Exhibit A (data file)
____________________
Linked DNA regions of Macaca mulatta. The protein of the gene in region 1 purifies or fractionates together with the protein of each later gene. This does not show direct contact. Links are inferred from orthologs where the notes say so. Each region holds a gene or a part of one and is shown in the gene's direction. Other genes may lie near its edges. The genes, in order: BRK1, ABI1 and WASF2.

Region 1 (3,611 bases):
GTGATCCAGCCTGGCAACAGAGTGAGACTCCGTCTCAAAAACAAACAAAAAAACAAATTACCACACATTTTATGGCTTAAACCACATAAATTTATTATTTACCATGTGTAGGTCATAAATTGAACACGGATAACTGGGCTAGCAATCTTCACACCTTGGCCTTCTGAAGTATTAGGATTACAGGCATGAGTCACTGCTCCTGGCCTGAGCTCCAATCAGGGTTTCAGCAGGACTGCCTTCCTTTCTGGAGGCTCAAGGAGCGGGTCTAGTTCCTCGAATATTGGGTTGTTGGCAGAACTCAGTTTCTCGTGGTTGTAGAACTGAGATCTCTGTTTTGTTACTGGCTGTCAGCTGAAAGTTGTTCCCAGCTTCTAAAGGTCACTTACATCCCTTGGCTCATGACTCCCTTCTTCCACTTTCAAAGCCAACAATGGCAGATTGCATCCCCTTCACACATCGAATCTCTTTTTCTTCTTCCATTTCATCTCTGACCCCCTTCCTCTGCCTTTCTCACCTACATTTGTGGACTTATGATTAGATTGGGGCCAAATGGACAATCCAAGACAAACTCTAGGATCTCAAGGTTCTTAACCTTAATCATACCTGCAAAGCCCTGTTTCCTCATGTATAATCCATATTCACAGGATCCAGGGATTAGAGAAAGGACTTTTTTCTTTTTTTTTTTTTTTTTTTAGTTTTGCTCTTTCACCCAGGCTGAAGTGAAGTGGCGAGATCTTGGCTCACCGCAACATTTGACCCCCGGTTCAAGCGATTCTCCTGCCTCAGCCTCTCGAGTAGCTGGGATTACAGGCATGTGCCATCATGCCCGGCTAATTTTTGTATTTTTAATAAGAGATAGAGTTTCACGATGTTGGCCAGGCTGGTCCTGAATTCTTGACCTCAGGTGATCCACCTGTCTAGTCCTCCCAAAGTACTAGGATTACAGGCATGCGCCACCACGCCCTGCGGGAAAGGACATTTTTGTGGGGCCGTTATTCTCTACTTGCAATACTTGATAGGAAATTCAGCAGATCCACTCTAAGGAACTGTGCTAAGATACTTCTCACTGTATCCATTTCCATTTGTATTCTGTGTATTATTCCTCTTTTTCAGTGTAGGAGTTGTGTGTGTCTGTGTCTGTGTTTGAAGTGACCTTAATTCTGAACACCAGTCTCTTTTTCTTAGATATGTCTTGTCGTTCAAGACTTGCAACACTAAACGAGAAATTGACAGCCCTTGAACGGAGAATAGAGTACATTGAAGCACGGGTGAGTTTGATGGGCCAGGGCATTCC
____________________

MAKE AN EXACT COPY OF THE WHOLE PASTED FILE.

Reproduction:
Linked DNA regions of Macaca mulatta. The protein of the gene in region 1 purifies or fractionates together with the protein of each later gene. This does not show direct contact. Links are inferred from orthologs where the notes say so. Each region holds a gene or a part of one and is shown in the gene's direction. Other genes may lie near its edges. The genes, in order: BRK1, ABI1 and WASF2.

Region 1 (3,611 bases):
GTGATCCAGCCTGGCAACAGAGTGAGACTCCGTCTCAAAAACAAACAAAAAAACAAATTACCACACATTTTATGGCTTAAACCACATAAATTTATTATTTACCATGTGTAGGTCATAAATTGAACACGGATAACTGGGCTAGCAATCTTCACACCTTGGCCTTCTGAAGTATTAGGATTACAGGCATGAGTCACTGCTCCTGGCCTGAGCTCCAATCAGGGTTTCAGCAGGACTGCCTTCCTTTCTGGAGGCTCAAGGAGCGGGTCTAGTTCCTCGAATATTGGGTTGTTGGCAGAACTCAGTTTCTCGTGGTTGTAGAACTGAGATCTCTGTTTTGTTACTGGCTGTCAGCTGAAAGTTGTTCCCAGCTTCTAAAGGTCACTTACATCCCTTGGCTCATGACTCCCTTCTTCCACTTTCAAAGCCAACAATGGCAGATTGCATCCCCTTCACACATCGAATCTCTTTTTCTTCTTCCATTTCATCTCTGACCCCCTTCCTCTGCCTTTCTCACCTACATTTGTGGACTTATGATTAGATTGGGGCCAAATGGACAATCCAAGACAAACTCTAGGATCTCAAGGTTCTTAACCTTAATCATACCTGCAAAGCCCTGTTTCCTCATGTATAATCCATATTCACAGGATCCAGGGATTAGAGAAAGGACTTTTTTCTTTTTTTTTTTTTTTTTTTAGTTTTGCTCTTTCACCCAGGCTGAAGTGAAGTGGCGAGATCTTGGCTCACCGCAACATTTGACCCCCGGTTCAAGCGATTCTCCTGCCTCAGCCTCTCGAGTAGCTGGGATTACAGGCATGTGCCATCATGCCCGGCTAATTTTTGTATTTTTAATAAGAGATAGAGTTTCACGATGTTGGCCAGGCTGGTCCTGAATTCTTGACCTCAGGTGATCCACCTGTCTAGTCCTCCCAAAGTACTAGGATTACAGGCATGCGCCACCACGCCCTGCGGGAAAGGACATTTTTGTGGGGCCGTTATTCTCTACTTGCAATACTTGATAGGAAATTCAGCAGATCCACTCTAAGGAACTGTGCTAAGATACTTCTCACTGTATCCATTTCCATTTGTATTCTGTGTATTATTCCTCTTTTTCAGTGTAGGAGTTGTGTGTGTCTGTGTCTGTGTTTGAAGTGACCTTAATTCTGAACACCAGTCTCTTTTTCTTAGATATGTCTTGTCGTTCAAGACTTGCAACACTAAACGAGAAATTGACAGCCCTTGAACGGAGAATAGAGTACATTGAAGCACGGGTGAGTTTGATGGGCCAGGGCATTCC